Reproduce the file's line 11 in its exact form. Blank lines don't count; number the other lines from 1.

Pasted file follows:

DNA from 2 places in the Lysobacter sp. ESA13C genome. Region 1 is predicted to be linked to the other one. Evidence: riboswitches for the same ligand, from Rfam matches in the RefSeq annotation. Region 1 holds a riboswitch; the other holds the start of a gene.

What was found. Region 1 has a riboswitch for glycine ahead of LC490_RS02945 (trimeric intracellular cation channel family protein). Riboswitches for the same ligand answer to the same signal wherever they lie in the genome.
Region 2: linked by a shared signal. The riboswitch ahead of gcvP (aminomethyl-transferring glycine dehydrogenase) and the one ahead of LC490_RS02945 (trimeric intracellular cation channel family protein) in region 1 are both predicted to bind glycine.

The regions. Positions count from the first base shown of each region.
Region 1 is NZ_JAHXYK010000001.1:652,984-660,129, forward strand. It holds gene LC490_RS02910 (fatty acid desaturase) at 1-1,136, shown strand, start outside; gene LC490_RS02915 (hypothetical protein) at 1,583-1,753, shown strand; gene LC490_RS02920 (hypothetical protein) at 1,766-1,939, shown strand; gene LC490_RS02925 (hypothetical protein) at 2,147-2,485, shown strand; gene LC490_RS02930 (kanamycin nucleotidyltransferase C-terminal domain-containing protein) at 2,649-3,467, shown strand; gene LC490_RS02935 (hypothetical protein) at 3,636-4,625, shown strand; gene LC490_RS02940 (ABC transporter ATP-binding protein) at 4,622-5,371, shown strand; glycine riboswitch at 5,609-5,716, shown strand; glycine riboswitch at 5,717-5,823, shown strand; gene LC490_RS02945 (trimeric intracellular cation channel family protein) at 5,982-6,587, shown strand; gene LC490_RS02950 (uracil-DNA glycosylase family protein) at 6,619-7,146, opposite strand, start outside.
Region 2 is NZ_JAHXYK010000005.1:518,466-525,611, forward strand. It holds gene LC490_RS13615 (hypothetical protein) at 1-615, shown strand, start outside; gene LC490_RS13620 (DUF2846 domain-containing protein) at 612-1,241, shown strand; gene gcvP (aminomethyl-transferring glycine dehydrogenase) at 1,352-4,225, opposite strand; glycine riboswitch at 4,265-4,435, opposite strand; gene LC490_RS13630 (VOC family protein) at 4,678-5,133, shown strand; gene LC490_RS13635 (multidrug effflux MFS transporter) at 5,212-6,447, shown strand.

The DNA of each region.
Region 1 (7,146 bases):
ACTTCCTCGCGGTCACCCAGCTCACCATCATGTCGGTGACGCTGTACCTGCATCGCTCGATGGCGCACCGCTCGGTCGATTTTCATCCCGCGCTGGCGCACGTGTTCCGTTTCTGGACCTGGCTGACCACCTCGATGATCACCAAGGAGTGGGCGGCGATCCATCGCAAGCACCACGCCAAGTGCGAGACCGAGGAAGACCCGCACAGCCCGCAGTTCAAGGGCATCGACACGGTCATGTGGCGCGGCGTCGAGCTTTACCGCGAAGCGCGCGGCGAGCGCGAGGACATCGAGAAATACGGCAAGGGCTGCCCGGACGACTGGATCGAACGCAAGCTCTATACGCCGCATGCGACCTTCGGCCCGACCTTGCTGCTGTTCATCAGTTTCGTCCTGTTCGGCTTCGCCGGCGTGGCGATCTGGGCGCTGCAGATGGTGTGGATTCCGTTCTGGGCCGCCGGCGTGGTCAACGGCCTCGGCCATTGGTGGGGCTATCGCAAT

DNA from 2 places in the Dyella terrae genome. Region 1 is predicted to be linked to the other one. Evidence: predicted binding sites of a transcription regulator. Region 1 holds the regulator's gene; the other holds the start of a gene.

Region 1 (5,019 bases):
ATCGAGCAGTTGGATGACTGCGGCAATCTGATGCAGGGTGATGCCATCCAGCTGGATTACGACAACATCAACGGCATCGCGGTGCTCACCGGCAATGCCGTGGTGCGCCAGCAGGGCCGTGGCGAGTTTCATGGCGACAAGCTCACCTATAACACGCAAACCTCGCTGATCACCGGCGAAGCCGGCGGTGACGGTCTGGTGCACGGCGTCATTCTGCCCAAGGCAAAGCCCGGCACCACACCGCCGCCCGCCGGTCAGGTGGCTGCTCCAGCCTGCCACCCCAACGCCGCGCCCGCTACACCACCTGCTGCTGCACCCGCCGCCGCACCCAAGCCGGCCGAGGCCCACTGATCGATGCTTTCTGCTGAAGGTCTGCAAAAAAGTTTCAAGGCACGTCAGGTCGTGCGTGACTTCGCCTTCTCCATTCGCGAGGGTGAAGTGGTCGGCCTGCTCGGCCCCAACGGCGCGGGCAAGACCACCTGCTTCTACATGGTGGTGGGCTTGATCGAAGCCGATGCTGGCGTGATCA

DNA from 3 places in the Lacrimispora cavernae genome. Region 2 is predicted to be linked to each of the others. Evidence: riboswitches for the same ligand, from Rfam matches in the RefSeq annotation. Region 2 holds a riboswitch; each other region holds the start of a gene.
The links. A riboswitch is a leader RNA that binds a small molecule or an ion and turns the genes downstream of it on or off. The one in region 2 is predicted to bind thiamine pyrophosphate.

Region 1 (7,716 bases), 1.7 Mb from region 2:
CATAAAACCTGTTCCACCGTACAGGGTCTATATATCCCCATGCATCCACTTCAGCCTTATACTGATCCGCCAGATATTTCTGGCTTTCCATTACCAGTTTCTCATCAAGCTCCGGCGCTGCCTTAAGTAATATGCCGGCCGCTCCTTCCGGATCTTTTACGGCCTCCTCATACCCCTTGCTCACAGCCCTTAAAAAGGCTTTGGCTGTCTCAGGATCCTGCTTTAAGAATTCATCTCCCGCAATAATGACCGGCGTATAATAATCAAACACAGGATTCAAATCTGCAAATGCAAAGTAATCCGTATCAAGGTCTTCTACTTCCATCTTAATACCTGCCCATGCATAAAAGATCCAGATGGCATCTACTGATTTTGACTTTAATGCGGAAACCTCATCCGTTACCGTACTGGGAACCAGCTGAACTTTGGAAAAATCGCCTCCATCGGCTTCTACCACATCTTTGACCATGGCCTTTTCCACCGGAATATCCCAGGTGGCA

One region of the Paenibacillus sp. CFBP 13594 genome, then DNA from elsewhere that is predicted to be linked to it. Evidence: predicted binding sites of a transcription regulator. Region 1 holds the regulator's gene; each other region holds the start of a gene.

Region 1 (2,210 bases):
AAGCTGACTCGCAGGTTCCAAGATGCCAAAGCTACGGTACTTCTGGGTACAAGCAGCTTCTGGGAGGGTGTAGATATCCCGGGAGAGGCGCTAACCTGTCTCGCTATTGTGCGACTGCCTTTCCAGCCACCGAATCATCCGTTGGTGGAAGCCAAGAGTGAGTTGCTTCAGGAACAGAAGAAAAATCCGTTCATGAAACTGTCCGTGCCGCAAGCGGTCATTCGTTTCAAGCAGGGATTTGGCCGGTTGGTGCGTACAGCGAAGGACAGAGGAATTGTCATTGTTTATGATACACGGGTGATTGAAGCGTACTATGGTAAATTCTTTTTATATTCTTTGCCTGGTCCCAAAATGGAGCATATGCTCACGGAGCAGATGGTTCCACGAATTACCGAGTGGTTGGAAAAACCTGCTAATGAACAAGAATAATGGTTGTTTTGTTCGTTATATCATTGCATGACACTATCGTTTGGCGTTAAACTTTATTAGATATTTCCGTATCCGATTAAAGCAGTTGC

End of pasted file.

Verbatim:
Region 1 (5,019 bases):